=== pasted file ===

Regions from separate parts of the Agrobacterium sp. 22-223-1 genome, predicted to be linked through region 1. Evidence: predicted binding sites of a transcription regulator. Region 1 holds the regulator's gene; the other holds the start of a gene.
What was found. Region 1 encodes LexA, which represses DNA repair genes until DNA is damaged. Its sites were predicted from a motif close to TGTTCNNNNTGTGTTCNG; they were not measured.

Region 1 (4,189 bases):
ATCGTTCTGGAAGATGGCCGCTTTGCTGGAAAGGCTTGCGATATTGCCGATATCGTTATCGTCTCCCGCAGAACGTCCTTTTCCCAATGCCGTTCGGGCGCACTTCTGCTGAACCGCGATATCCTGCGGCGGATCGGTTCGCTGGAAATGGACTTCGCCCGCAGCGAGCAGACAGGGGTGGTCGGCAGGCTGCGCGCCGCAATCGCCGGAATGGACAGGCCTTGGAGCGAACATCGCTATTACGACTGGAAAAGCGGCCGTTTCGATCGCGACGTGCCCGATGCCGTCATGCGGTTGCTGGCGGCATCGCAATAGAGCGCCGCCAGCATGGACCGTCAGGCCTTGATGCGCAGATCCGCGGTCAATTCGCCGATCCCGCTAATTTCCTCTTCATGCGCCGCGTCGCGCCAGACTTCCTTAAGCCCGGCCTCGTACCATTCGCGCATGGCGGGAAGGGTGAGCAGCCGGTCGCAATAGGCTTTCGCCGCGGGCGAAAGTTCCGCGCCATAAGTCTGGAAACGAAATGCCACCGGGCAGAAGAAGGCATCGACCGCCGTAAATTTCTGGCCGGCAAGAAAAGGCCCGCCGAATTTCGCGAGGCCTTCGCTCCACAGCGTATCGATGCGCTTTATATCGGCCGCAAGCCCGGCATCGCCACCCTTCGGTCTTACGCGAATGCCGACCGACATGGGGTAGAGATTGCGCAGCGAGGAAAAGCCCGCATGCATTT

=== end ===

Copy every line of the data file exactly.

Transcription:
Regions from separate parts of the Agrobacterium sp. 22-223-1 genome, predicted to be linked through region 1. Evidence: predicted binding sites of a transcription regulator. Region 1 holds the regulator's gene; the other holds the start of a gene.
What was found. Region 1 encodes LexA, which represses DNA repair genes until DNA is damaged. Its sites were predicted from a motif close to TGTTCNNNNTGTGTTCNG; they were not measured.

Region 1 (4,189 bases):
ATCGTTCTGGAAGATGGCCGCTTTGCTGGAAAGGCTTGCGATATTGCCGATATCGTTATCGTCTCCCGCAGAACGTCCTTTTCCCAATGCCGTTCGGGCGCACTTCTGCTGAACCGCGATATCCTGCGGCGGATCGGTTCGCTGGAAATGGACTTCGCCCGCAGCGAGCAGACAGGGGTGGTCGGCAGGCTGCGCGCCGCAATCGCCGGAATGGACAGGCCTTGGAGCGAACATCGCTATTACGACTGGAAAAGCGGCCGTTTCGATCGCGACGTGCCCGATGCCGTCATGCGGTTGCTGGCGGCATCGCAATAGAGCGCCGCCAGCATGGACCGTCAGGCCTTGATGCGCAGATCCGCGGTCAATTCGCCGATCCCGCTAATTTCCTCTTCATGCGCCGCGTCGCGCCAGACTTCCTTAAGCCCGGCCTCGTACCATTCGCGCATGGCGGGAAGGGTGAGCAGCCGGTCGCAATAGGCTTTCGCCGCGGGCGAAAGTTCCGCGCCATAAGTCTGGAAACGAAATGCCACCGGGCAGAAGAAGGCATCGACCGCCGTAAATTTCTGGCCGGCAAGAAAAGGCCCGCCGAATTTCGCGAGGCCTTCGCTCCACAGCGTATCGATGCGCTTTATATCGGCCGCAAGCCCGGCATCGCCACCCTTCGGTCTTACGCGAATGCCGACCGACATGGGGTAGAGATTGCGCAGCGAGGAAAAGCCCGCATGCATTT